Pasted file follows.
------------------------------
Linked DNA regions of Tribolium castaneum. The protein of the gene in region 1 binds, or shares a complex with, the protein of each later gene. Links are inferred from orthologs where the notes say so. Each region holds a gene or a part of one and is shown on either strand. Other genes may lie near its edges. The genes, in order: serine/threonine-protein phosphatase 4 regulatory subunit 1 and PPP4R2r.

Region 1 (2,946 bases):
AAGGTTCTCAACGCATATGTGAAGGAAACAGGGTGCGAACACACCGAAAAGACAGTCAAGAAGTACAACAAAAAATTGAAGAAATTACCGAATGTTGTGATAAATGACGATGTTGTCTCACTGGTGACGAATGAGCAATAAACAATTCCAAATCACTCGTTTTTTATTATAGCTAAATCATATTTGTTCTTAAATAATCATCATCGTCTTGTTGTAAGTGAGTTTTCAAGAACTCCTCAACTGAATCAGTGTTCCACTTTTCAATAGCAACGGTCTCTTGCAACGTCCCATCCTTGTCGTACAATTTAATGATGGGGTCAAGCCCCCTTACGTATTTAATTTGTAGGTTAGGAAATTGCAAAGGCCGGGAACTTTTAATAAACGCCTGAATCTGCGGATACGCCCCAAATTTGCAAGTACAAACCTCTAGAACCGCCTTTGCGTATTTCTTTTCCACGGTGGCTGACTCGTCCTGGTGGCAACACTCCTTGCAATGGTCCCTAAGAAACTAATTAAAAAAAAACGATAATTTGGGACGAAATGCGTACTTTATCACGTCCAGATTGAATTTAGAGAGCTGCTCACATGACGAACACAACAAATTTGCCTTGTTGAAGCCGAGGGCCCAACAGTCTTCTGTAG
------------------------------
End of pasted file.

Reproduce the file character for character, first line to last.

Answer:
Linked DNA regions of Tribolium castaneum. The protein of the gene in region 1 binds, or shares a complex with, the protein of each later gene. Links are inferred from orthologs where the notes say so. Each region holds a gene or a part of one and is shown on either strand. Other genes may lie near its edges. The genes, in order: serine/threonine-protein phosphatase 4 regulatory subunit 1 and PPP4R2r.

Region 1 (2,946 bases):
AAGGTTCTCAACGCATATGTGAAGGAAACAGGGTGCGAACACACCGAAAAGACAGTCAAGAAGTACAACAAAAAATTGAAGAAATTACCGAATGTTGTGATAAATGACGATGTTGTCTCACTGGTGACGAATGAGCAATAAACAATTCCAAATCACTCGTTTTTTATTATAGCTAAATCATATTTGTTCTTAAATAATCATCATCGTCTTGTTGTAAGTGAGTTTTCAAGAACTCCTCAACTGAATCAGTGTTCCACTTTTCAATAGCAACGGTCTCTTGCAACGTCCCATCCTTGTCGTACAATTTAATGATGGGGTCAAGCCCCCTTACGTATTTAATTTGTAGGTTAGGAAATTGCAAAGGCCGGGAACTTTTAATAAACGCCTGAATCTGCGGATACGCCCCAAATTTGCAAGTACAAACCTCTAGAACCGCCTTTGCGTATTTCTTTTCCACGGTGGCTGACTCGTCCTGGTGGCAACACTCCTTGCAATGGTCCCTAAGAAACTAATTAAAAAAAAACGATAATTTGGGACGAAATGCGTACTTTATCACGTCCAGATTGAATTTAGAGAGCTGCTCACATGACGAACACAACAAATTTGCCTTGTTGAAGCCGAGGGCCCAACAGTCTTCTGTAG